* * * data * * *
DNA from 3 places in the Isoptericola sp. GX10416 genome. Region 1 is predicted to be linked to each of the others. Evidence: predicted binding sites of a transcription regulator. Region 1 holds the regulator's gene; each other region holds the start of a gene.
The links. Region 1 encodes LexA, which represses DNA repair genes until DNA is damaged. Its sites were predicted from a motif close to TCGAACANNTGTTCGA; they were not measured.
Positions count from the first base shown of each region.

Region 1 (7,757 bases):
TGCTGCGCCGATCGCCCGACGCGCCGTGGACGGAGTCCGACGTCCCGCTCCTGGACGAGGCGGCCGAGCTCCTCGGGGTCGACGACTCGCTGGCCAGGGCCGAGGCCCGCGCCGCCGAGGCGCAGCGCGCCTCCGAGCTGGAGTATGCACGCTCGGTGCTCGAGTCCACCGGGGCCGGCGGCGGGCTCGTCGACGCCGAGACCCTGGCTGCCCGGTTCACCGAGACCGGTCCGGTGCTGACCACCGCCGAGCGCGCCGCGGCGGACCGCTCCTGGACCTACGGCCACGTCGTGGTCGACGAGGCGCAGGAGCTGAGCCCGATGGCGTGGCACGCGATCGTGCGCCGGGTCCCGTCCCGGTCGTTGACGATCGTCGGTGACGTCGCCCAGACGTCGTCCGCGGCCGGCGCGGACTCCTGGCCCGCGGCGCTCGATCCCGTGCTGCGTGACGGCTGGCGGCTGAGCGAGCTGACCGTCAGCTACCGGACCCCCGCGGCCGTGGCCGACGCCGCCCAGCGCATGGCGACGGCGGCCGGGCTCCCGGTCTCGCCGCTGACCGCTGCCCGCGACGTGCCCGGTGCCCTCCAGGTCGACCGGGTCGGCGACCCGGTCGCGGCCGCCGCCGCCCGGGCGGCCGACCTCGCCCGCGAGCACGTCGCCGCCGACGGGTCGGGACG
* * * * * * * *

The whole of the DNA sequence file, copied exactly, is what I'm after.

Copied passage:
DNA from 3 places in the Isoptericola sp. GX10416 genome. Region 1 is predicted to be linked to each of the others. Evidence: predicted binding sites of a transcription regulator. Region 1 holds the regulator's gene; each other region holds the start of a gene.
The links. Region 1 encodes LexA, which represses DNA repair genes until DNA is damaged. Its sites were predicted from a motif close to TCGAACANNTGTTCGA; they were not measured.
Positions count from the first base shown of each region.

Region 1 (7,757 bases):
TGCTGCGCCGATCGCCCGACGCGCCGTGGACGGAGTCCGACGTCCCGCTCCTGGACGAGGCGGCCGAGCTCCTCGGGGTCGACGACTCGCTGGCCAGGGCCGAGGCCCGCGCCGCCGAGGCGCAGCGCGCCTCCGAGCTGGAGTATGCACGCTCGGTGCTCGAGTCCACCGGGGCCGGCGGCGGGCTCGTCGACGCCGAGACCCTGGCTGCCCGGTTCACCGAGACCGGTCCGGTGCTGACCACCGCCGAGCGCGCCGCGGCGGACCGCTCCTGGACCTACGGCCACGTCGTGGTCGACGAGGCGCAGGAGCTGAGCCCGATGGCGTGGCACGCGATCGTGCGCCGGGTCCCGTCCCGGTCGTTGACGATCGTCGGTGACGTCGCCCAGACGTCGTCCGCGGCCGGCGCGGACTCCTGGCCCGCGGCGCTCGATCCCGTGCTGCGTGACGGCTGGCGGCTGAGCGAGCTGACCGTCAGCTACCGGACCCCCGCGGCCGTGGCCGACGCCGCCCAGCGCATGGCGACGGCGGCCGGGCTCCCGGTCTCGCCGCTGACCGCTGCCCGCGACGTGCCCGGTGCCCTCCAGGTCGACCGGGTCGGCGACCCGGTCGCGGCCGCCGCCGCCCGGGCGGCCGACCTCGCCCGCGAGCACGTCGCCGCCGACGGGTCGGGACG